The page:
Online Webinar on Dynamic Programming by Prateek Narang

Problem Solving Techniques

  • Brute Force/ Complete Search
  • Divide and Conquer
  • Greedy Techniques
  • Dynamic Programming

Dynamic Programming

“Those who cannot remember the past are condemned to repeat it.”

Dynamic Programing is all about remembering answers to the sub-problems you’ve already solved and not solving it again.

Writes down "1+1+1+1+1+1+1+1 =" on a sheet of paper.
"What's that equal to?"
Counting "Eight!"
Writes down another "1+" on the left.
"What about that?"
"Nine!" " How'd you know it was nine so fast?"
"You just added one more!"
"So you didn't need to recount because you remembered the
re were eight! Dynamic Programming is just a fancy way to
say remembering stuff to save time later!"

Where do we need Dynamic Programming?

  • If you are given a problem, which can be broken down into smaller sub-problems.

  • These smaller sub-problems can still be broken into smaller ones - and if you manage to find out that there are some over-lappping sub-problems.

  • So Dynamic Programming helps us to solve a particular class of problems with the following properties:

    • Optimal Substructure
    • Overlapping Sub-problems

    Overlapping Subproblems : If a problem has subproblems which are overlapping/same in nature then this is a big hint for dynamic programming.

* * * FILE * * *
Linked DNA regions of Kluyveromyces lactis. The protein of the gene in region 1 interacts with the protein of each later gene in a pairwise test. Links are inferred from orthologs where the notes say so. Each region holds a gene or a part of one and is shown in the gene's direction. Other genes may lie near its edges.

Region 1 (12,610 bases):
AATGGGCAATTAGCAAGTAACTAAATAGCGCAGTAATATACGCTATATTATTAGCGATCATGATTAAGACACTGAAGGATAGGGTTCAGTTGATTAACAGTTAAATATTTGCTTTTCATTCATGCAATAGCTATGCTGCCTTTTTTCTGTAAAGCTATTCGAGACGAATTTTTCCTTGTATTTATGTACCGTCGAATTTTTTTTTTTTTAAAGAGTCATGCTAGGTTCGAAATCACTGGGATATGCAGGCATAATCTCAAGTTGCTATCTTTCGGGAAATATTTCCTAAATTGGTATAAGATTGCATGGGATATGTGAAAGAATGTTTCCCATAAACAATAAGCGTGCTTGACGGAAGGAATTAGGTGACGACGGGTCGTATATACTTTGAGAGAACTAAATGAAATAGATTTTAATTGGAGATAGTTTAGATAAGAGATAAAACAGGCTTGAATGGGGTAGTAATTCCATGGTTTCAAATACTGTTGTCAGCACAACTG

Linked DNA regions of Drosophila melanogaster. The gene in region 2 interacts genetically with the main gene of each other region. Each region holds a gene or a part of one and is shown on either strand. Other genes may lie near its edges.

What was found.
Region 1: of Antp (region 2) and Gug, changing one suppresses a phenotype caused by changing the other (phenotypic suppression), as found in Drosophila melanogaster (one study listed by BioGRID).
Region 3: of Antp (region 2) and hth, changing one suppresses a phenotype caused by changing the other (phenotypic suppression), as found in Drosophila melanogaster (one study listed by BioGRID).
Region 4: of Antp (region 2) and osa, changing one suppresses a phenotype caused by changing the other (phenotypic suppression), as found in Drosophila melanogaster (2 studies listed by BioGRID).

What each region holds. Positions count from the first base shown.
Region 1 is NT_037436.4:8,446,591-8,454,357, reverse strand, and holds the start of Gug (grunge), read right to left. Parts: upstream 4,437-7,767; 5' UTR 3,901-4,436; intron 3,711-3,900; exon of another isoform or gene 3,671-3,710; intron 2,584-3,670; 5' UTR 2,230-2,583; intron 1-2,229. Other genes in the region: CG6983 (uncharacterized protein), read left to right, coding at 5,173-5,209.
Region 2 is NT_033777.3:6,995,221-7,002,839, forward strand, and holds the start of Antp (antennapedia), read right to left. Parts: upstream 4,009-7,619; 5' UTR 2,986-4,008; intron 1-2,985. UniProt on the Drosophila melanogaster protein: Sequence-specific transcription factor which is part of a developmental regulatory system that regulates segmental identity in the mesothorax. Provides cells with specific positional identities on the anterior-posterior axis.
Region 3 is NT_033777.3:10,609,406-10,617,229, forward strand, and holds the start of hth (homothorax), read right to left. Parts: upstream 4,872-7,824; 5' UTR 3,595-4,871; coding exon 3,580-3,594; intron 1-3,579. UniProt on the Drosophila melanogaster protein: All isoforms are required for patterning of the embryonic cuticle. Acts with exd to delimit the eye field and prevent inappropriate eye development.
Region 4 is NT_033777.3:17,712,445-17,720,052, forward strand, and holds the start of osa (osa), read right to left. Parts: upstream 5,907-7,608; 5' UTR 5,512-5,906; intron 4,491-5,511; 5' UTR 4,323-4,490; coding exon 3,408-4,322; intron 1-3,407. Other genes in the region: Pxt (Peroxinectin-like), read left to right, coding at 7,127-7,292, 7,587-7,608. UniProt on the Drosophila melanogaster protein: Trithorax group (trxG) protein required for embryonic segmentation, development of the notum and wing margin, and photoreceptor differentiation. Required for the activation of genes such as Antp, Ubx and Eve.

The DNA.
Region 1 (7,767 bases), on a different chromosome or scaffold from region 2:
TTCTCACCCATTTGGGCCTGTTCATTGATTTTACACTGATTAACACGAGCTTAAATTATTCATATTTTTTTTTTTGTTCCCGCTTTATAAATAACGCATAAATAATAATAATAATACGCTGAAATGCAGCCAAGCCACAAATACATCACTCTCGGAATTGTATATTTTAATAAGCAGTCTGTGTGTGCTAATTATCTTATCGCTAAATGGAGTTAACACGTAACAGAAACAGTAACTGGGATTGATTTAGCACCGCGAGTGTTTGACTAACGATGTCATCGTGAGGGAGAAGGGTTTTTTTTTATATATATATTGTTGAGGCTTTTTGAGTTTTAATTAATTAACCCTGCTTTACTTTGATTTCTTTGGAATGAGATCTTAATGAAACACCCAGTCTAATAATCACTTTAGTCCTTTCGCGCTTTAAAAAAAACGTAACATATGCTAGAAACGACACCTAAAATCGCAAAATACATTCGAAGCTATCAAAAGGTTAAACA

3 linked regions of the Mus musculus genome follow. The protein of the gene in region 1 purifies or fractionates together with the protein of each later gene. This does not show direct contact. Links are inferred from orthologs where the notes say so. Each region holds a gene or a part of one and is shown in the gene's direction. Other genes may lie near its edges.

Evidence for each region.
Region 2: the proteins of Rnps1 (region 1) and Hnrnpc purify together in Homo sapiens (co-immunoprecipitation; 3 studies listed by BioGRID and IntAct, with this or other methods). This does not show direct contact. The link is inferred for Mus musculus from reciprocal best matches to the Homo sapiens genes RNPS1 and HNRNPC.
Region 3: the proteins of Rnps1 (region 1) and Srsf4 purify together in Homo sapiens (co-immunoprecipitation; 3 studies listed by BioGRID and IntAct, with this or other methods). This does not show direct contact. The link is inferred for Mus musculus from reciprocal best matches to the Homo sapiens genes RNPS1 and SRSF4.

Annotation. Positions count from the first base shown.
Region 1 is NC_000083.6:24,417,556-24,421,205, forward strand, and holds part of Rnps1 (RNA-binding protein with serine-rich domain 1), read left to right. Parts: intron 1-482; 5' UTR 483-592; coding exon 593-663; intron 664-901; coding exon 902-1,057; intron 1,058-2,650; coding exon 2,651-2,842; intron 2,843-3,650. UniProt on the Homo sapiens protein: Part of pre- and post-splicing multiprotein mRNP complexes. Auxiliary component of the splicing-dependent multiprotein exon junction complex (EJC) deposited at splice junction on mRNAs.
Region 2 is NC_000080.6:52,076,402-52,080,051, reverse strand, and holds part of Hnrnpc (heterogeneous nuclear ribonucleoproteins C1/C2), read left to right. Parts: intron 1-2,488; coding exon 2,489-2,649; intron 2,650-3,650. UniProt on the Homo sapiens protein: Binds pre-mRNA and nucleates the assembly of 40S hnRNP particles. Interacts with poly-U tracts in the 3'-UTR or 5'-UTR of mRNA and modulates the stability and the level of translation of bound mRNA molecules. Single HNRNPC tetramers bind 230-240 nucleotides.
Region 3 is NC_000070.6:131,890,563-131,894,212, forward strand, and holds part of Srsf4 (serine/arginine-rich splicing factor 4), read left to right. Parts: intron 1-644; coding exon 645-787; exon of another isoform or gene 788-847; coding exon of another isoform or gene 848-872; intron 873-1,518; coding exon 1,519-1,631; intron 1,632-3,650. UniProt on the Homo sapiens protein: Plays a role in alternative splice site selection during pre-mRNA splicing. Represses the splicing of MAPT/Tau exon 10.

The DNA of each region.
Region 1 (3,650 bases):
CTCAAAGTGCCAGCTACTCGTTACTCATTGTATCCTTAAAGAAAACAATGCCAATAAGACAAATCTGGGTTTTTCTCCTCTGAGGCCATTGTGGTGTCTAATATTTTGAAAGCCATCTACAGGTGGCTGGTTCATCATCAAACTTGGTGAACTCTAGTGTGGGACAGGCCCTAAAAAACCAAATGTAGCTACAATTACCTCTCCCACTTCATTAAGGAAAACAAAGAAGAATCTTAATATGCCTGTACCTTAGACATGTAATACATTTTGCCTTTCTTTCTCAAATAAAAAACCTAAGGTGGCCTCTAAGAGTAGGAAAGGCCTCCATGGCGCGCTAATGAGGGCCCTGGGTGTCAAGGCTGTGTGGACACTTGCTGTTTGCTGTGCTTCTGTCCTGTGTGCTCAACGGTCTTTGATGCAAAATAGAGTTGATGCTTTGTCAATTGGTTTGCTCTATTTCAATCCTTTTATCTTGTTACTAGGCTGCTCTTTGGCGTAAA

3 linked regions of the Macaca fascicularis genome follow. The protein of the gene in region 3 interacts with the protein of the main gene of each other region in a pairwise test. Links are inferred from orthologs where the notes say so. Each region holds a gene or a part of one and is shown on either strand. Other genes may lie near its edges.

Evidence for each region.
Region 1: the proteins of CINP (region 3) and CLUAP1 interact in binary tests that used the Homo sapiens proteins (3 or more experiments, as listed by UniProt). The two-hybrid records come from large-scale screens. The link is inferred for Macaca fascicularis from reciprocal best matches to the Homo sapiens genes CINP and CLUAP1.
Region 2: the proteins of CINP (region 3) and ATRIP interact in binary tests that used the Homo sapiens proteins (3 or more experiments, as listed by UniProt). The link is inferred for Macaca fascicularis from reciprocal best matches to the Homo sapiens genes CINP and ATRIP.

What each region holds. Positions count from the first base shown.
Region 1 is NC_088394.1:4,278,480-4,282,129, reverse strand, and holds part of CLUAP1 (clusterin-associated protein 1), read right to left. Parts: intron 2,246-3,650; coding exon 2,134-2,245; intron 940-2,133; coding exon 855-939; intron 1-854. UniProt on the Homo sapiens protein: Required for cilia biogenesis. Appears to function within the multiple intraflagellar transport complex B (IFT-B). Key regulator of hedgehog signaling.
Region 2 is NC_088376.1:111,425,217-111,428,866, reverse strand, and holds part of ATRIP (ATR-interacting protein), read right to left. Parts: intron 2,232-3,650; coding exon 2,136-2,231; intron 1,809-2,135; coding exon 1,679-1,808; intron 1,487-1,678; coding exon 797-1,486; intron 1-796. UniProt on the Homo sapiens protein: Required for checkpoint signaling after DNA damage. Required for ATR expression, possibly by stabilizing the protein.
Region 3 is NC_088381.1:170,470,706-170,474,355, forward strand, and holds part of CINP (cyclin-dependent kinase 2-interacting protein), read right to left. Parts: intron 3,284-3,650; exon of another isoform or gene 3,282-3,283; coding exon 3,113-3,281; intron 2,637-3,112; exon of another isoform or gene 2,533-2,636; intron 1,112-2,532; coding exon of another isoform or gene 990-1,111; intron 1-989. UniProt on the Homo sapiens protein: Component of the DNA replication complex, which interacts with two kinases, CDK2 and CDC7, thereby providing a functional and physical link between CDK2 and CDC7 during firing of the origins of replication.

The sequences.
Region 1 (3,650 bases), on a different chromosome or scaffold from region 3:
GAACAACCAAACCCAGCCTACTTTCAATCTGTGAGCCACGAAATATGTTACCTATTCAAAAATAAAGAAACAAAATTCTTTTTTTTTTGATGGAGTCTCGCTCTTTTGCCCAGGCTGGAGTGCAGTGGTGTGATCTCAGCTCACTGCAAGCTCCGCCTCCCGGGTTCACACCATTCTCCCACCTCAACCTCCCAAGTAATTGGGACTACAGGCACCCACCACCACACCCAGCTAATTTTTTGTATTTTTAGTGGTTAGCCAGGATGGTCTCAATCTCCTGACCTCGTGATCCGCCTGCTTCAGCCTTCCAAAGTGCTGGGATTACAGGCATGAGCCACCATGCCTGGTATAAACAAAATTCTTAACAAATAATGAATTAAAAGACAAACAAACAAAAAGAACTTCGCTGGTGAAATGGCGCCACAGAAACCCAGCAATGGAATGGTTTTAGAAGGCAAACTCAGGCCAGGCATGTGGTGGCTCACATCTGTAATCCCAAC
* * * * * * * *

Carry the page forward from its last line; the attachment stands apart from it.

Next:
Optimal Substructure : Optimal Substructure Property means if the optimal solution of the given problem can be formed using optimal solutions of its sub-problems.

DP Vs Recursion

  • Same Problems can be solved with Recursion and are based on principle of Mathematical Induction. But if the problems have overlapping sub-problems then recursive solutions take more time

Divide & Conquer VS Dynamic Programming

We divide the problem in to non-overlapping subproblems and solve them independently. But in case of dynamic programming the subproblems are overlapping in nature.

  • Example of Divide and Conquer - Binary Search, Square Root of a number using Binary Search

  • Example of Dynamic Programming - Computing Nth Fibonacci Number

DP vs Greedy

Lets discuss it through an example

Counting Money Problem

Suppose you want to count out a certain amount of money, using the fewest possible notes or coins.

Greedy Approach: At each step, take the largest possible note or coin that does not overshoot the sum of money and include it in the solution.

Example: To make Rs 39 with fewest possible notes or coins in Indian Currency.

```Rs 10 note, to make 29 Rs 10 note, to make 29 Rs 10 note, to make 19 Rs 10 note, to make 9 Rs 5 note, to make 4 Rs 2 coin, to make 2 Rs 2 coin, to make 0

Total is 4 notes and 2 coins, which is the optimum solution.

**Note**:  For Indian currency, the greedy algorithm, even after demonetization always gives the optimum solution.

#### Is this true for any currency?